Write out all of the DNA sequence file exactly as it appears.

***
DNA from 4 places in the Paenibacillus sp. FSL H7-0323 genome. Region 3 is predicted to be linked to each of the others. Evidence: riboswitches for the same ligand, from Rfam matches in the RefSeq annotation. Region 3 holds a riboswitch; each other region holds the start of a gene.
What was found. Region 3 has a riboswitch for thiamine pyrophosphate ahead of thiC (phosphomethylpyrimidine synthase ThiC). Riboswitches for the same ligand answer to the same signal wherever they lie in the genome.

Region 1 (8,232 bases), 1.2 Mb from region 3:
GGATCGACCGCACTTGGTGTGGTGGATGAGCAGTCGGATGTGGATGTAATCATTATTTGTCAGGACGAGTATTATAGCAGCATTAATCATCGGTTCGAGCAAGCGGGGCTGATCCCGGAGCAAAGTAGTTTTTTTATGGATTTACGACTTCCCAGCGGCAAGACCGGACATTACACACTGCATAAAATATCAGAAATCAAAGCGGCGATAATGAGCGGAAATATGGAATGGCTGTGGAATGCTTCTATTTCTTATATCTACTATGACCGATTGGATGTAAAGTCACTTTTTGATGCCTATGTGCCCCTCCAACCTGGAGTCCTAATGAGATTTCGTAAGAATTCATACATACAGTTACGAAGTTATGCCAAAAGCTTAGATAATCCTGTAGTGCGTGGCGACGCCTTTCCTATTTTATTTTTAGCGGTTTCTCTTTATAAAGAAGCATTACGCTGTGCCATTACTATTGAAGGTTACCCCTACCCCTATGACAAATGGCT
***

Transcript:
DNA from 4 places in the Paenibacillus sp. FSL H7-0323 genome. Region 3 is predicted to be linked to each of the others. Evidence: riboswitches for the same ligand, from Rfam matches in the RefSeq annotation. Region 3 holds a riboswitch; each other region holds the start of a gene.
What was found. Region 3 has a riboswitch for thiamine pyrophosphate ahead of thiC (phosphomethylpyrimidine synthase ThiC). Riboswitches for the same ligand answer to the same signal wherever they lie in the genome.

Region 1 (8,232 bases), 1.2 Mb from region 3:
GGATCGACCGCACTTGGTGTGGTGGATGAGCAGTCGGATGTGGATGTAATCATTATTTGTCAGGACGAGTATTATAGCAGCATTAATCATCGGTTCGAGCAAGCGGGGCTGATCCCGGAGCAAAGTAGTTTTTTTATGGATTTACGACTTCCCAGCGGCAAGACCGGACATTACACACTGCATAAAATATCAGAAATCAAAGCGGCGATAATGAGCGGAAATATGGAATGGCTGTGGAATGCTTCTATTTCTTATATCTACTATGACCGATTGGATGTAAAGTCACTTTTTGATGCCTATGTGCCCCTCCAACCTGGAGTCCTAATGAGATTTCGTAAGAATTCATACATACAGTTACGAAGTTATGCCAAAAGCTTAGATAATCCTGTAGTGCGTGGCGACGCCTTTCCTATTTTATTTTTAGCGGTTTCTCTTTATAAAGAAGCATTACGCTGTGCCATTACTATTGAAGGTTACCCCTACCCCTATGACAAATGGCT